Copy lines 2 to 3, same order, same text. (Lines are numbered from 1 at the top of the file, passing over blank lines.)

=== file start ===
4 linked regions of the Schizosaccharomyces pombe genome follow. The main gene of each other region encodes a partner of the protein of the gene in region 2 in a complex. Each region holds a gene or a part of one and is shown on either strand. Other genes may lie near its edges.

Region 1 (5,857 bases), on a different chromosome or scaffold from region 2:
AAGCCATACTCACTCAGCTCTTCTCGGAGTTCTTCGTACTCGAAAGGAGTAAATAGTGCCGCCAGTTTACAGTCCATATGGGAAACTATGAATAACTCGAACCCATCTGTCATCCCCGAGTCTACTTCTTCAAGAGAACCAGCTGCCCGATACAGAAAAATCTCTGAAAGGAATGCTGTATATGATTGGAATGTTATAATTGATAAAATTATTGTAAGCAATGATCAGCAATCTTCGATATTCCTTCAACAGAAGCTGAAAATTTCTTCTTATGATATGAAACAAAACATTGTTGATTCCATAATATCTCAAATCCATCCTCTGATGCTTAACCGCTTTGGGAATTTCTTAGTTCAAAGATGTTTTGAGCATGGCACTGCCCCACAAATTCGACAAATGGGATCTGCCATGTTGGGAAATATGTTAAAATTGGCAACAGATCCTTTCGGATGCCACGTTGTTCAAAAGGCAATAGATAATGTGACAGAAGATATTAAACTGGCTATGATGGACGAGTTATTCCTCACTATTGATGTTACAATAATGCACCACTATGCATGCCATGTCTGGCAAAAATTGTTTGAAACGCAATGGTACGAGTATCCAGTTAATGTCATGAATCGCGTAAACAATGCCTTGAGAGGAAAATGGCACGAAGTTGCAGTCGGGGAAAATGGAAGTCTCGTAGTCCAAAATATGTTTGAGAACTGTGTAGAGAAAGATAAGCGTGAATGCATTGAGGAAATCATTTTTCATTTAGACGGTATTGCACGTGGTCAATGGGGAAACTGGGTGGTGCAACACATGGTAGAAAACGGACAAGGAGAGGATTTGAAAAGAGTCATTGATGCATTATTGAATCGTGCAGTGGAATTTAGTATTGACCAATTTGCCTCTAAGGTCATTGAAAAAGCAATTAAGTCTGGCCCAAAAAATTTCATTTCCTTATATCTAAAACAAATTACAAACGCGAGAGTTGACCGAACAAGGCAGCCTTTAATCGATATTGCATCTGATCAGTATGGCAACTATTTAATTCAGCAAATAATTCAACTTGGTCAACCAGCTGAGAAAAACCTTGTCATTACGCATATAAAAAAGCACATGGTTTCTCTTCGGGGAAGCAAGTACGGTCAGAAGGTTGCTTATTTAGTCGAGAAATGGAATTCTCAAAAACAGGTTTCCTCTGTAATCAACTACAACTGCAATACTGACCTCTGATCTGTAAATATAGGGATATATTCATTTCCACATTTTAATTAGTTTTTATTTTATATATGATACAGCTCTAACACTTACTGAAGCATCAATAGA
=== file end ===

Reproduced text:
Region 1 (5,857 bases), on a different chromosome or scaffold from region 2:
AAGCCATACTCACTCAGCTCTTCTCGGAGTTCTTCGTACTCGAAAGGAGTAAATAGTGCCGCCAGTTTACAGTCCATATGGGAAACTATGAATAACTCGAACCCATCTGTCATCCCCGAGTCTACTTCTTCAAGAGAACCAGCTGCCCGATACAGAAAAATCTCTGAAAGGAATGCTGTATATGATTGGAATGTTATAATTGATAAAATTATTGTAAGCAATGATCAGCAATCTTCGATATTCCTTCAACAGAAGCTGAAAATTTCTTCTTATGATATGAAACAAAACATTGTTGATTCCATAATATCTCAAATCCATCCTCTGATGCTTAACCGCTTTGGGAATTTCTTAGTTCAAAGATGTTTTGAGCATGGCACTGCCCCACAAATTCGACAAATGGGATCTGCCATGTTGGGAAATATGTTAAAATTGGCAACAGATCCTTTCGGATGCCACGTTGTTCAAAAGGCAATAGATAATGTGACAGAAGATATTAAACTGGCTATGATGGACGAGTTATTCCTCACTATTGATGTTACAATAATGCACCACTATGCATGCCATGTCTGGCAAAAATTGTTTGAAACGCAATGGTACGAGTATCCAGTTAATGTCATGAATCGCGTAAACAATGCCTTGAGAGGAAAATGGCACGAAGTTGCAGTCGGGGAAAATGGAAGTCTCGTAGTCCAAAATATGTTTGAGAACTGTGTAGAGAAAGATAAGCGTGAATGCATTGAGGAAATCATTTTTCATTTAGACGGTATTGCACGTGGTCAATGGGGAAACTGGGTGGTGCAACACATGGTAGAAAACGGACAAGGAGAGGATTTGAAAAGAGTCATTGATGCATTATTGAATCGTGCAGTGGAATTTAGTATTGACCAATTTGCCTCTAAGGTCATTGAAAAAGCAATTAAGTCTGGCCCAAAAAATTTCATTTCCTTATATCTAAAACAAATTACAAACGCGAGAGTTGACCGAACAAGGCAGCCTTTAATCGATATTGCATCTGATCAGTATGGCAACTATTTAATTCAGCAAATAATTCAACTTGGTCAACCAGCTGAGAAAAACCTTGTCATTACGCATATAAAAAAGCACATGGTTTCTCTTCGGGGAAGCAAGTACGGTCAGAAGGTTGCTTATTTAGTCGAGAAATGGAATTCTCAAAAACAGGTTTCCTCTGTAATCAACTACAACTGCAATACTGACCTCTGATCTGTAAATATAGGGATATATTCATTTCCACATTTTAATTAGTTTTTATTTTATATATGATACAGCTCTAACACTTACTGAAGCATCAATAGA